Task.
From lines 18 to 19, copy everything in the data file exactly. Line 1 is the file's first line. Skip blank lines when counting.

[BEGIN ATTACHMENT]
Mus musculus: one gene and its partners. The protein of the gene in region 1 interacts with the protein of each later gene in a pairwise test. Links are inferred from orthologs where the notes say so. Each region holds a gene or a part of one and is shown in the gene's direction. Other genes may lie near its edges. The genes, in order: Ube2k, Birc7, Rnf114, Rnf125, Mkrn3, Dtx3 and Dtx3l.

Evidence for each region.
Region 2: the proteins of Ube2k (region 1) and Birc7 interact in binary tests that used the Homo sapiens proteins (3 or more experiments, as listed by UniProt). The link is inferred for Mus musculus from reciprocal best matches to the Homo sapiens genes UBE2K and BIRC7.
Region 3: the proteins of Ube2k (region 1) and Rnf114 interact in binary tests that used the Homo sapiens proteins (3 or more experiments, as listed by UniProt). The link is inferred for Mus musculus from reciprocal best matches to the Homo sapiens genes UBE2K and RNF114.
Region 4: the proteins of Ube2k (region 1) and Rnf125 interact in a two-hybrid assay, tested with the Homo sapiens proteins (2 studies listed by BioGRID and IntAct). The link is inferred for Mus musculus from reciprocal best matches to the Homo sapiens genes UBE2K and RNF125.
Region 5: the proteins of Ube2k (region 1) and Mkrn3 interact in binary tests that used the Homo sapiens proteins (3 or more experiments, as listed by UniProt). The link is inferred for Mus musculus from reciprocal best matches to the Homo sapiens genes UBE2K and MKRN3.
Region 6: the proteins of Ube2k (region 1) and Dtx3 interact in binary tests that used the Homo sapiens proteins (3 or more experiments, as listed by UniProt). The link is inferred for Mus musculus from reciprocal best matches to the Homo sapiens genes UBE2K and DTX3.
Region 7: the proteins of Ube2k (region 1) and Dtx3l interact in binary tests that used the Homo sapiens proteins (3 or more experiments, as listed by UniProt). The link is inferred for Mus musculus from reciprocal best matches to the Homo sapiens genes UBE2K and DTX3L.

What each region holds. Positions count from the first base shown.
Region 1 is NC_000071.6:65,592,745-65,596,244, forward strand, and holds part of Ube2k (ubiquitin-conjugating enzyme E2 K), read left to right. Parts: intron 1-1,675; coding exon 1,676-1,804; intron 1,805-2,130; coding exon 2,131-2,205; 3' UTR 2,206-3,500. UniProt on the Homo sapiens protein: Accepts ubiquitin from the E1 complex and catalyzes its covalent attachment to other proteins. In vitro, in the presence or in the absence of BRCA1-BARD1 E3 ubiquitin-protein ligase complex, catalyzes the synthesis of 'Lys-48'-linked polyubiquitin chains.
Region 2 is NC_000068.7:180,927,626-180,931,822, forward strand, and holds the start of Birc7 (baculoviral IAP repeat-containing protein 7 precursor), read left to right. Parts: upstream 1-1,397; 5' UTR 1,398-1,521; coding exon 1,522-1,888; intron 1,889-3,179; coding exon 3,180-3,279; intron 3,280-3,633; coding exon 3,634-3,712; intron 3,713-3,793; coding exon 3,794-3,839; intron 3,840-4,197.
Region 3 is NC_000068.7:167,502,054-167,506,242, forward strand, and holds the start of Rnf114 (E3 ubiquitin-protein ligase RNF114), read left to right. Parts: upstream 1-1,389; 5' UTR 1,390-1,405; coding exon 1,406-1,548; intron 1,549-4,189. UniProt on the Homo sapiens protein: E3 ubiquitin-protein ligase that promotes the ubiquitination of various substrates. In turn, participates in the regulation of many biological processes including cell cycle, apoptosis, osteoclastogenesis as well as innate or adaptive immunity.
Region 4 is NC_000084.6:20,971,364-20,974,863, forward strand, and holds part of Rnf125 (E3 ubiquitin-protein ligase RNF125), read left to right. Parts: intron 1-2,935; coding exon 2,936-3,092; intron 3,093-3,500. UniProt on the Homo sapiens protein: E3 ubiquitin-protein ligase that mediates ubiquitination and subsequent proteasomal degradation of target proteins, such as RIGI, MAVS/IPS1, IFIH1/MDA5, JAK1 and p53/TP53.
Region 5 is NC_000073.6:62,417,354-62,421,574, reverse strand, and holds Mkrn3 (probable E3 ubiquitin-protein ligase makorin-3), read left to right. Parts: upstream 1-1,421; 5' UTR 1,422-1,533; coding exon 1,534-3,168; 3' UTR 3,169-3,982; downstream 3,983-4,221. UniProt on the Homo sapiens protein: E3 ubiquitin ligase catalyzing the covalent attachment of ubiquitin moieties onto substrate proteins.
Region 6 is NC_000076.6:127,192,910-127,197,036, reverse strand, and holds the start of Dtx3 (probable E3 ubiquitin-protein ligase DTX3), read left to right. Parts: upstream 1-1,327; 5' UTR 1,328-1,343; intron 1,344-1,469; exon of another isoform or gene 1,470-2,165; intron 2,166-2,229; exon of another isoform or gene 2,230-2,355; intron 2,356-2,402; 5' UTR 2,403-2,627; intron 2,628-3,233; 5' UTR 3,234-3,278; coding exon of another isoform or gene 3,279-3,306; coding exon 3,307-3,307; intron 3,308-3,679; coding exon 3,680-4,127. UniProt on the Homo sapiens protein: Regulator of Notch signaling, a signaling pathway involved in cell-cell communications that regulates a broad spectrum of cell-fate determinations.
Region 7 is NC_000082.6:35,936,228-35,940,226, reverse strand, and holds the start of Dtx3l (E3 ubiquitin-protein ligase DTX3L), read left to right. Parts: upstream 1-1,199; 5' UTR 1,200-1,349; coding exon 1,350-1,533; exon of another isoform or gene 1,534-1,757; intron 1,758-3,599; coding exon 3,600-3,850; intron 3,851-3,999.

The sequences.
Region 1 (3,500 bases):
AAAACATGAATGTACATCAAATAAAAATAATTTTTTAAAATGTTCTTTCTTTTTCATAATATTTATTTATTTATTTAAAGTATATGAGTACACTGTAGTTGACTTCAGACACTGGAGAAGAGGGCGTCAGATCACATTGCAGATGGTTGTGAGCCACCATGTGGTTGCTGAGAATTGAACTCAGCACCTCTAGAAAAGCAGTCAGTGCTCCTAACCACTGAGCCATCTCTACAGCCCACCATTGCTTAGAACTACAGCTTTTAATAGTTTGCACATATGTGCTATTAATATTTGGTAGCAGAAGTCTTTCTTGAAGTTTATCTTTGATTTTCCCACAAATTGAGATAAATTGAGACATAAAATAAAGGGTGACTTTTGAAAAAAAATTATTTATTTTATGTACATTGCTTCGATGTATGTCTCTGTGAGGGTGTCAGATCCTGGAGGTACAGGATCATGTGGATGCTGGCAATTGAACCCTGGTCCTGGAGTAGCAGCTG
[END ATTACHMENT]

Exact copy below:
Region 1 (3,500 bases):
AAAACATGAATGTACATCAAATAAAAATAATTTTTTAAAATGTTCTTTCTTTTTCATAATATTTATTTATTTATTTAAAGTATATGAGTACACTGTAGTTGACTTCAGACACTGGAGAAGAGGGCGTCAGATCACATTGCAGATGGTTGTGAGCCACCATGTGGTTGCTGAGAATTGAACTCAGCACCTCTAGAAAAGCAGTCAGTGCTCCTAACCACTGAGCCATCTCTACAGCCCACCATTGCTTAGAACTACAGCTTTTAATAGTTTGCACATATGTGCTATTAATATTTGGTAGCAGAAGTCTTTCTTGAAGTTTATCTTTGATTTTCCCACAAATTGAGATAAATTGAGACATAAAATAAAGGGTGACTTTTGAAAAAAAATTATTTATTTTATGTACATTGCTTCGATGTATGTCTCTGTGAGGGTGTCAGATCCTGGAGGTACAGGATCATGTGGATGCTGGCAATTGAACCCTGGTCCTGGAGTAGCAGCTG